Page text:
AEG Exec Denies He Pushed Jackson to Rehearse

Paul Gongaware said he never told Jackson's assistant to get the singer out of a locked bathroom and to a rehearsal, an incident that was described to jurors by makeup artist Karen Faye.

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    NEWSLETTERS

    Michael Jackson rehearses for his "This Is It" concert in 2009

    An AEG Live LLC executive denied Monday that he pushed Michael Jackson to rehearse for his ill-fated comeback concerts, refuting earlier testimony by the singer's longtime makeup artist and stylist.

    Paul Gongaware said he never told Jackson's assistant to get the singer out of a locked bathroom and to a rehearsal, an incident that was described to jurors by makeup artist Karen Faye.

    "Never, never happened," Gongaware said, shaking his head.

    Faye testified last month that she overhead Gongaware tell Jackson's assistant to do "whatever it takes" to get the "Thriller" singer to a rehearsal. She described Gongaware as sounding "angry and kind of desperate" on the call.

    Gongaware told jurors hearing a negligent hiring case filed by Jackson's mother that the entertainer was under no obligation to rehearse.

    The differing accounts are just one of several pieces of contradictory information jurors will have to consider when testimony in the case concludes. Katherine Jackson is suing AEG Live, claiming it failed to properly investigate the physician convicted of administering an overdose of the anesthetic propofol to her son.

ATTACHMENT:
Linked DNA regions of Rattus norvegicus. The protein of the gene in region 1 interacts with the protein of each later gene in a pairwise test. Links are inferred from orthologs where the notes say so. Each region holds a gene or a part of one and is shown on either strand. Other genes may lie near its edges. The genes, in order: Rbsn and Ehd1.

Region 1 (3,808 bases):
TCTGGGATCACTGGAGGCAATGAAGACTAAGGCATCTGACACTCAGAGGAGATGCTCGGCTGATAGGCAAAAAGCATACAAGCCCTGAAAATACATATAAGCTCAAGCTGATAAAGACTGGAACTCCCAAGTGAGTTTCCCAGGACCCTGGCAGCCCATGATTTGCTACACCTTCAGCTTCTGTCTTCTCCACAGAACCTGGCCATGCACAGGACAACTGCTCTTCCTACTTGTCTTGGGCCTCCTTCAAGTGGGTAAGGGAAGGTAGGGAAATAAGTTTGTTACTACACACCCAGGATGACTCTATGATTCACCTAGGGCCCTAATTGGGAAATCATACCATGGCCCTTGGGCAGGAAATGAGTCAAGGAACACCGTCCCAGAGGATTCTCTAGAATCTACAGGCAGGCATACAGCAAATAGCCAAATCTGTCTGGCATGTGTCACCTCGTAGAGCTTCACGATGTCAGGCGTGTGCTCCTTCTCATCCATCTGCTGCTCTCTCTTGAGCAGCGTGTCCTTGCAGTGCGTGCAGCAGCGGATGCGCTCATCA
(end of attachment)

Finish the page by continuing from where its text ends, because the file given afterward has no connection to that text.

AEG denies it hired Conrad Murray, or could have known that Murray was giving the singer propofol as a sleep aid.

    Faye, whose testimony was interrupted when other witnesses had to be called, will return to the witness stand before the trial's conclusion and is likely to be questioned by AEG's attorneys about the Gongaware incident.

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    Gongaware also said he was mistaken when he wrote in an email that his company was paying for Murray.

    "We want to remind him that it is AEG, not MJ who is paying his salary," Gongaware wrote in the email, which was sent after Jackson missed rehearsals. "We want him to understand what is expected of him."

    Gongaware said AEG agreed to advance Murray's $150,000 a month fee to Jackson, but the costs would have come out of the singer's share of "This Is It" earnings. He said he never instructed Murray about how to care for the singer.

    The promoter and producer also told jurors on Monday that he never considered doing a background check on Murray, or anyone such as Faye, who was working directly with Jackson.

    Murray had several liens and child support judgments and was facing foreclosure before agreeing to work with Jackson.

    "I just expect doctors to be ethical," Gongaware said. "Their financial side of their life shouldn't affect their medical judgment."

    The executive was shown several emails that he was sent less than a month before Jackson's death in which tabloid newspapers were speculating the singer was suffering from cancer.

    Gongaware urged his company not to respond. "Our redemption will be when he does his shows," he wrote about Jackson. "We don't have to sell tickets, so we can just sit back and prove them wrong by just doing it."

    The trial is entering its sixth week. AEG Live CEO Randy Phillips is expected to testify later this week.